In his Saturday radio address, titled "Both Parties Must Come Together on a Budget that Cuts Wasteful Spending Without Sacrificing Investments in the Future," President Obama said, “My administration has already put forward specific cuts that meet congressional Republicans halfway.” Other administration figures echoed Mr. Obama’s “halfway” line here and here and here.

But my former Bush administration colleague, Keith Hennessey, showed this is another Obama West Wing whopper. (You can read Keith’s entire posting on this issue here.)

The Continuing Resolution passed by the then-Democratically controlled Congress in December set a spending target for the balance of Fiscal Year 2011 of $1.083 trillion. 

The spending bill passed by the Republican House of Representatives last month set a spending target for the balance of the Fiscal Year of $1.026 trillion. These difference between these two measures is $57 billion.

You’d think when the president said he would “meet Congressional Republicans halfway,” he was proposing a cut of $28.5 billion from December’s Continuing Resolution, leaving spending at $1.055 trillion for the balance of the fiscal year.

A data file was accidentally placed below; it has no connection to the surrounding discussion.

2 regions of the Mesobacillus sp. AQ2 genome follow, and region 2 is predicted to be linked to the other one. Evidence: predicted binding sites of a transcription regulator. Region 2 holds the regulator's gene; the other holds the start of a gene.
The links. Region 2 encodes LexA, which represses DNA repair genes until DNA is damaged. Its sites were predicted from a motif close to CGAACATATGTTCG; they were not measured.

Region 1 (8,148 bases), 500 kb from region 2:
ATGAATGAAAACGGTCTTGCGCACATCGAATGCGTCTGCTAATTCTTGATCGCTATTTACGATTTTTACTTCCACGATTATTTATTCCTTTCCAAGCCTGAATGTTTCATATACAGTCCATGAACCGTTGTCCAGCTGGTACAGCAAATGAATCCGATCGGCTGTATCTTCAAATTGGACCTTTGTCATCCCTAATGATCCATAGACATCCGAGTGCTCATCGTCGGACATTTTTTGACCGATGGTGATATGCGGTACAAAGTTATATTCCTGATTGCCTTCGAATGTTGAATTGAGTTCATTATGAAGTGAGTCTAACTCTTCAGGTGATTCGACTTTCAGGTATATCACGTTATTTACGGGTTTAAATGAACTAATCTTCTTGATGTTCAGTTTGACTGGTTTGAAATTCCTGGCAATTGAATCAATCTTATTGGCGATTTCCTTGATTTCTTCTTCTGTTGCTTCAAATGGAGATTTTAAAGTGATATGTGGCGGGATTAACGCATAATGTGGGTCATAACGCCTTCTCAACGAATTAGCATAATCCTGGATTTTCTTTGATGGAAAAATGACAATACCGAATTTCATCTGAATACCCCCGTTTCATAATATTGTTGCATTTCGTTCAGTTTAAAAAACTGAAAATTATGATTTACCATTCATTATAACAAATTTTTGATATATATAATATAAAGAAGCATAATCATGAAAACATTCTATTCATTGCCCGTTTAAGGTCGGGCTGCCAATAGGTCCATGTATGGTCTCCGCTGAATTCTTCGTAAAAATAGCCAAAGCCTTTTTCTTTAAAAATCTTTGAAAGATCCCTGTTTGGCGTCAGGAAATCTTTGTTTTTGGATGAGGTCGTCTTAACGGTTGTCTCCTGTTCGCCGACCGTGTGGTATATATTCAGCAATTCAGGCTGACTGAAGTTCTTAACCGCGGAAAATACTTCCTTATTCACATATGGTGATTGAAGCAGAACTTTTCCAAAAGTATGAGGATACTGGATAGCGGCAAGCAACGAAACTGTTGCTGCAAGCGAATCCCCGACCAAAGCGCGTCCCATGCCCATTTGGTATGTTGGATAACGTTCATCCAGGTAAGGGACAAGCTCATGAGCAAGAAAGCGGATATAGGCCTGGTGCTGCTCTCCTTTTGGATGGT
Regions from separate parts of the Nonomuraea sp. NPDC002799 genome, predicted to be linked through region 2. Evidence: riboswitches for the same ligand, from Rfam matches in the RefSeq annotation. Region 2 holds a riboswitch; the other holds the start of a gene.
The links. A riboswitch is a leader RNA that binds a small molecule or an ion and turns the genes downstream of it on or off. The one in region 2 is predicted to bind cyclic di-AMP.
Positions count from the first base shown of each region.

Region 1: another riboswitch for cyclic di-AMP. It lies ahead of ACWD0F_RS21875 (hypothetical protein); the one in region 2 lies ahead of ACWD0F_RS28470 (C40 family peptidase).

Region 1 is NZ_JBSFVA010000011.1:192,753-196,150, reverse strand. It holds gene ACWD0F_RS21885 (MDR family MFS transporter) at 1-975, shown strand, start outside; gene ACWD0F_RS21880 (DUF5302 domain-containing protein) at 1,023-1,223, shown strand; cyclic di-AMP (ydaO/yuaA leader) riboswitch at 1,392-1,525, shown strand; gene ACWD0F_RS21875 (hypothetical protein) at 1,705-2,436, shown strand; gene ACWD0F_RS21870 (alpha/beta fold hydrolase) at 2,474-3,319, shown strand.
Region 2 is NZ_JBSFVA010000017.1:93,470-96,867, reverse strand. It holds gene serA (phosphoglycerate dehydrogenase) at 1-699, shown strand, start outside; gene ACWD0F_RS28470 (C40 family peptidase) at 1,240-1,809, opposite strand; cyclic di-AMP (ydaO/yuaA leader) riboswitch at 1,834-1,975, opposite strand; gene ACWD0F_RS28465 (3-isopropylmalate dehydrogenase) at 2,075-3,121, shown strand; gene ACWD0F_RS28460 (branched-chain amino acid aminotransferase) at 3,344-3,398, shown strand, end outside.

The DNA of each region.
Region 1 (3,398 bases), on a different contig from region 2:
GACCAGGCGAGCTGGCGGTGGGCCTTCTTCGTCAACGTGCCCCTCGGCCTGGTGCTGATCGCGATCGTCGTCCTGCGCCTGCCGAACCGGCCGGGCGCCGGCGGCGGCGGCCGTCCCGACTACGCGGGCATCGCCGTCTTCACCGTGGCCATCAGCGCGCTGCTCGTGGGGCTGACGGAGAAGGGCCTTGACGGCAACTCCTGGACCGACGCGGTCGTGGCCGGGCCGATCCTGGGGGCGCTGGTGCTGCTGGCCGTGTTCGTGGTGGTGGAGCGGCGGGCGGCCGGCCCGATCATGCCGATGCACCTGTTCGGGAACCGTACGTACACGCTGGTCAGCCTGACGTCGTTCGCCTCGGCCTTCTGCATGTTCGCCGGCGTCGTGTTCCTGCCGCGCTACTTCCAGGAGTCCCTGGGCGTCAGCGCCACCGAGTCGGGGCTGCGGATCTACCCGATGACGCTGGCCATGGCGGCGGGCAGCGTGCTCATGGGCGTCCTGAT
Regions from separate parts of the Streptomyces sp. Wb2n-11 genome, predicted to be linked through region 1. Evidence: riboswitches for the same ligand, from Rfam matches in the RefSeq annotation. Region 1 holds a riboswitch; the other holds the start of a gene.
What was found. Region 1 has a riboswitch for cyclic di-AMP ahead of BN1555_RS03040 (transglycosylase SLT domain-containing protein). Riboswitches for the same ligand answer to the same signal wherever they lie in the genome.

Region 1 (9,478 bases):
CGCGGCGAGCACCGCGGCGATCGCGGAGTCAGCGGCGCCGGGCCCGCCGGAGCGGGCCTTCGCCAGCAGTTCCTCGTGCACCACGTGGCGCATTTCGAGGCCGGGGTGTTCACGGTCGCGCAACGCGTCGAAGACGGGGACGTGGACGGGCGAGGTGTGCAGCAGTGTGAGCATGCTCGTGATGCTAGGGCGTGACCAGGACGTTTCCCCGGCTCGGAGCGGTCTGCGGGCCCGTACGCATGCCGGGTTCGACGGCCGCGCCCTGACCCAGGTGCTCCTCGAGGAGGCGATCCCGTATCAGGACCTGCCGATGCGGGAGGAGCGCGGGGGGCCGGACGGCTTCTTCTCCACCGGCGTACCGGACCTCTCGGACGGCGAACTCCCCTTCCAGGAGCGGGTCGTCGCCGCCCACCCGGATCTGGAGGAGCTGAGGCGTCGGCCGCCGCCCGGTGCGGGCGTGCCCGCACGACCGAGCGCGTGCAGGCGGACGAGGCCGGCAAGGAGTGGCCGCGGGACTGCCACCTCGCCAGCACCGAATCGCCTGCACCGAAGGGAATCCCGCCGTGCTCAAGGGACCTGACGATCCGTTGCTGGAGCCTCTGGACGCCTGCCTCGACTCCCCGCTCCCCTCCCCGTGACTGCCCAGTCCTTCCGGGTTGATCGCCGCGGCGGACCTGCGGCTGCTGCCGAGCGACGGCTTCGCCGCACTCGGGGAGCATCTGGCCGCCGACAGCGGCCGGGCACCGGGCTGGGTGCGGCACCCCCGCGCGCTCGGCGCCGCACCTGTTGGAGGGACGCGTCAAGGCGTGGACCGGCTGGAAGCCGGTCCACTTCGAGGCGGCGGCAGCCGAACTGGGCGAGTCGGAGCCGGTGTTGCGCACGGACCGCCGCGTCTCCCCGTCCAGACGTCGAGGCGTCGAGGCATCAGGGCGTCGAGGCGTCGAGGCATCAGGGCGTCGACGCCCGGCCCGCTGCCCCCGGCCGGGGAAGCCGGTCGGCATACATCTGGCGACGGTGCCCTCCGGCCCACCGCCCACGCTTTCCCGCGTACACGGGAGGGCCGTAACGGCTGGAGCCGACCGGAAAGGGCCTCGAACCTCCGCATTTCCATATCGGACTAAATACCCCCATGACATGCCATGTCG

No, Mr. Obama proposed spending $1.077 trillion for the slightly less than seven months left in Fiscal Year 2011. That’s only $6.5 billion less than the Continuing Resolution passed last December.

Once again the Obama administration is playing fast and loose with numbers, hoping to sneak one by the media and the American people. It adds to the sense Mr. Obama is neither serious about cutting spending nor about negotiating with Congressional Republicans. How can the GOP have meaningful discussions with an administration so ready to engage in such financial flim-flam?

Karl Rove is the former senior adviser and deputy chief of staff to President George W. Bush. He is a Fox News contributor and author of "Courage and Consequence" (Threshold Editions, 2010)

Karl Rove joined Fox News Channel as a political contributor in February 2008. He also currently serves as a columnist for the Wall Street Journal. Mr. Rove helped organize the political-action committee American Crossroads. His latest book is "The Triumph of William McKinley: Why the Election of 1896 Still Matters" (Simon & Schuster, 2015). Follow him on Twitter @KarlRove.